The Department of State is issuing new guidelines requiring many machine shops and gunsmiths nationwide to register with ITAR. The cost? $2,250 per year. ITAR, or International Traffic in Arms Regulations, are designed to prevent firearms and firearm technology from being exported out of the country.
But the actual reason behind this sweeping change in guidelines may have a darker goal: to increase the cost of offering gunsmithing services. The changes were implemented without warning or input from the people and the industry.
ITAR requires that “Anybody who engages in the business of ‘manufacturing’ a defense article to register with DDTC and pay a registration fee that for new applicants is currently $2,250 per year,” explains the NRA. “These requirements apply, even if the business does not, and does not intend to, export any defense article. Moreover, under ITAR, ‘only one occasion of manufacturing … a defense article’ is necessary for a commercial entity to be considered ‘engaged in the business’ and therefore subject to the regime’s requirements.”
The changes to the rules now include just about anything other than installing drop-in parts as “manufacturing.” This means that any service that requires cutting, fitting or ‘special tools’ is considering manufacturing. If these companies wish to continue offering these services they will need to pay an additional $2,250 per year in fees.
In response to questions from persons engaged in the business of gunsmithing, DDTC has found in specific cases that ITAR registration is required because the following activities meet the ordinary, contemporary, common meaning of “manufacturing” and, therefore, constitute “manufacturing” for ITAR purposes:a) Use of any special tooling or equipment upgrading in order to improve the capability of assembled or repaired firearms;b) Modifications to a firearm that change round capacity;c) The production of firearm parts (including, but not limited to, barrels, stocks, cylinders, breech mechanisms, triggers, silencers, or suppressors);d) The systemized production of ammunition, including the automated loading or reloading of ammunition;e) The machining or cutting of firearms, e.g., threading of muzzles or muzzle brake installation requiring machining, that results in an enhanced capability;f) Rechambering firearms through machining, cutting, or drilling;g) Chambering, cutting, or threading barrel blanks; andh) Blueprinting firearms by machining the barrel.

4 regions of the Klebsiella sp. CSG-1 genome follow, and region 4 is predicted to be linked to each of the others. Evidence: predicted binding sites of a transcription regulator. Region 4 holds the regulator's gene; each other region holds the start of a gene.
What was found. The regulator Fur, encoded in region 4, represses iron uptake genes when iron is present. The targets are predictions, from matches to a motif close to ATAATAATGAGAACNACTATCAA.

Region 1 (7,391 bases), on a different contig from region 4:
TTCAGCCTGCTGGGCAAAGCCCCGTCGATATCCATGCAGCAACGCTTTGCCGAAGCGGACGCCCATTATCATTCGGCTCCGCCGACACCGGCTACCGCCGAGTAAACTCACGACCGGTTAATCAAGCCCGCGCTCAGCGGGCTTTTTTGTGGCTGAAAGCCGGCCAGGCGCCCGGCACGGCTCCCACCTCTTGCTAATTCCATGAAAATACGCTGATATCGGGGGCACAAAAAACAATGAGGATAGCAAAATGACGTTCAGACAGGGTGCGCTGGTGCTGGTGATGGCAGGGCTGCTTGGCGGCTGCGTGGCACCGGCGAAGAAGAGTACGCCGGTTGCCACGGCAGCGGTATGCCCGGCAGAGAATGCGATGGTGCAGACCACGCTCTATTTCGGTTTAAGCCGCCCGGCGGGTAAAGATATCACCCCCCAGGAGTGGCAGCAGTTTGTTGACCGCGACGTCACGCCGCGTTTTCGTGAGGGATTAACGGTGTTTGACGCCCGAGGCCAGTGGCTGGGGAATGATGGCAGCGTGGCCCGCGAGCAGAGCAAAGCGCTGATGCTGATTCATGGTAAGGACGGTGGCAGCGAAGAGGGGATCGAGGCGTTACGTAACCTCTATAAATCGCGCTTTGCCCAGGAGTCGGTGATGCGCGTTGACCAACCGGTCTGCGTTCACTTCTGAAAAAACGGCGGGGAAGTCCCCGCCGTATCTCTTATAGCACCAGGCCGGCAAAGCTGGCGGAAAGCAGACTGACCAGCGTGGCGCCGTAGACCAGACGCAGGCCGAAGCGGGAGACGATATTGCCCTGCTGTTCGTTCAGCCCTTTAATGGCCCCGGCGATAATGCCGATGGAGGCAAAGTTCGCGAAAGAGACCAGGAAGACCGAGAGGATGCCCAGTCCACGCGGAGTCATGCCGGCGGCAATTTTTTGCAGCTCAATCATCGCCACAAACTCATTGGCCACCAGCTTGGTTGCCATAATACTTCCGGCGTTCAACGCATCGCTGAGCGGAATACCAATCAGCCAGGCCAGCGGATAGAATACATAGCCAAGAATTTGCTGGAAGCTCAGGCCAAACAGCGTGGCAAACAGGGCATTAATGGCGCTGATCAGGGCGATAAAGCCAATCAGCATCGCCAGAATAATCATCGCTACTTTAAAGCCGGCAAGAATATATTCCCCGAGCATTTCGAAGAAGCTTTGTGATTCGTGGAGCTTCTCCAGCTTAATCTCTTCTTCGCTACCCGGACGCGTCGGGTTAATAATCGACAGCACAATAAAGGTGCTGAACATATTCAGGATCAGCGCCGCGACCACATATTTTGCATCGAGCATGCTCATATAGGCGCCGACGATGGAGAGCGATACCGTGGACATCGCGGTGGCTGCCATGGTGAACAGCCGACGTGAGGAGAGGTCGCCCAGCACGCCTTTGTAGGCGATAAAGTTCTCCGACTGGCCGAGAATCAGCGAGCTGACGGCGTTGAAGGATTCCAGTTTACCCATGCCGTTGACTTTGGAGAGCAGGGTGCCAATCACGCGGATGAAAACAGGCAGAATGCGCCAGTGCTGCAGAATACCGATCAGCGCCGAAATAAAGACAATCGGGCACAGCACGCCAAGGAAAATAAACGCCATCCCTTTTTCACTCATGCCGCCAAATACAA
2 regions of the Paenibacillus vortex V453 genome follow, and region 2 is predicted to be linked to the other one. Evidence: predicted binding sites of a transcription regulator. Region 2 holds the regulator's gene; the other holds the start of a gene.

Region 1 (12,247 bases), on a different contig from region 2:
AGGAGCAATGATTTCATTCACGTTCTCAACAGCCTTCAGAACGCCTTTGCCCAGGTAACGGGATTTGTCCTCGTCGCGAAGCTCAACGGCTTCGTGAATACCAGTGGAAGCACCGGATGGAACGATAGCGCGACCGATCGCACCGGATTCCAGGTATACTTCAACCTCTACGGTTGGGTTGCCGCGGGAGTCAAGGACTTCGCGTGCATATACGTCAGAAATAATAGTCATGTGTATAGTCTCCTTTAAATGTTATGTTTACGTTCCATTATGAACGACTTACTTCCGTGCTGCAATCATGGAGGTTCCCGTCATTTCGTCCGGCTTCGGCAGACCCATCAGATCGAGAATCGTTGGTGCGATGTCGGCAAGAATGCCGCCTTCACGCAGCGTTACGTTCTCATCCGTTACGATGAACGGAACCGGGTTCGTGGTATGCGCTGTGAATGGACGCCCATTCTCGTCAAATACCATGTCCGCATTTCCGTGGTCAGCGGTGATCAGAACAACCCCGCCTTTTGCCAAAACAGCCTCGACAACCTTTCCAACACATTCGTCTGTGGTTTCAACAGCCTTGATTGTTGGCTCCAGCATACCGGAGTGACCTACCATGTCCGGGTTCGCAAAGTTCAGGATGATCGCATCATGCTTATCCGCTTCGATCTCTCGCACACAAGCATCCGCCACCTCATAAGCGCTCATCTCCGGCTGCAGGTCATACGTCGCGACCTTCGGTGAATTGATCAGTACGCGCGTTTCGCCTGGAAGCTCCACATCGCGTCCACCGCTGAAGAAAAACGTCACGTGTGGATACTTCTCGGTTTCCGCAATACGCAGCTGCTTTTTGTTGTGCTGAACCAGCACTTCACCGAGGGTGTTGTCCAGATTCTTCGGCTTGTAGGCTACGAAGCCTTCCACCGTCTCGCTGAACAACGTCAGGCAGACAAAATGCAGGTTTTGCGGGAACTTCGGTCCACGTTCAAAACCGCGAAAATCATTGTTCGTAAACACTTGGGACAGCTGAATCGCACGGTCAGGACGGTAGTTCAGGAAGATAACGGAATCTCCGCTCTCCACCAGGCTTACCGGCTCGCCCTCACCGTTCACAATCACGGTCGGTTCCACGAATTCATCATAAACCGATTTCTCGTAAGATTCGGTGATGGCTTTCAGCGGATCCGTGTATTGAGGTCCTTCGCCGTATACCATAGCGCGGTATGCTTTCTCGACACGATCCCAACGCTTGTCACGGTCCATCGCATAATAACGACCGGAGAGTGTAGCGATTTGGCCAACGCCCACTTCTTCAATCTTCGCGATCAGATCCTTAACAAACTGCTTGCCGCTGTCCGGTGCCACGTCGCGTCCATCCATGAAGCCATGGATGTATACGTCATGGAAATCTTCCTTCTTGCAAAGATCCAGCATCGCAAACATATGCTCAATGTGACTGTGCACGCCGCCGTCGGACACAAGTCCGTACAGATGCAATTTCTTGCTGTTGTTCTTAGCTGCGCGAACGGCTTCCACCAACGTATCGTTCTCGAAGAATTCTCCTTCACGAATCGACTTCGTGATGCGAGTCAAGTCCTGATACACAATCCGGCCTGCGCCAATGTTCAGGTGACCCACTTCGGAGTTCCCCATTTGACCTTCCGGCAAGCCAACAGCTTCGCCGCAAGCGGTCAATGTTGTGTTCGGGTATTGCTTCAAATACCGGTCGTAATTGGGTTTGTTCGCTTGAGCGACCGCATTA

Thus installing a same-caliber replacement barrel on an AR rifle would not be considered manufacturing, but reaming a .223 Remington chamber to .223 Wylde would be. Similarly, installing an aftermarket trigger in a rifle is not manufacturing, but tuning an existing trigger is.
Even then the guidelines are vague, limiting “gunsmithing” to only work that doesn’t “improve the accuracy, caliber, or other aspects of firearm operation beyond its original capabilities,” leaving a lot up for interpretation.
This is likely to have a significant impact on smaller business who offer these services who can’t or don’t want to squeeze the extra cost out of their budgets. It will also affect the general consumer as shops that do will have to raise the prices of their work.
That’s exactly the point of the new regulations, says the NRA. “DDTC’s move appears aimed at expanding the regulatory sweep of the AECA (Arms Export Control Act) [and] ITAR and culling many smaller commercial gunsmithing operations that do not have the means to pay the annual registration fee or the sophistication to negotiate DDTC’s confusing maze of bureaucracy.”
And shops that offer these services are going to really want to make sure their paperwork is in order, since the punishment for violating ITAR is steep.
“Additionally, the penalties for violating ITAR are significant and able to be applied retroactively,” writes Prince Law’s Adam Kraut. “Penalties for each violation of ITAR can result in up to $1,000,000 in fines and 20 years imprisonment.”
It’s not clear if these businesses will have to retroactively pay for ITAR registration if they are already engaged in “manufacturing” firearms. If so, the cost of registration could be even higher. And it could take some time for these businesses to comply with the new regulation, putting them at real legal risk between now and then.
The Directorate of Defense Trade Controls or DDTC, which drafted the new regulations, has a response team set up to help businesses navigate ITAR waters. For information on how to contact the DDTC and to see the regulations in full, check out the guidelines letter (.pdf).
Better still, potentially ITAR-regulated businesses should have an attorney contact the DDTC for them.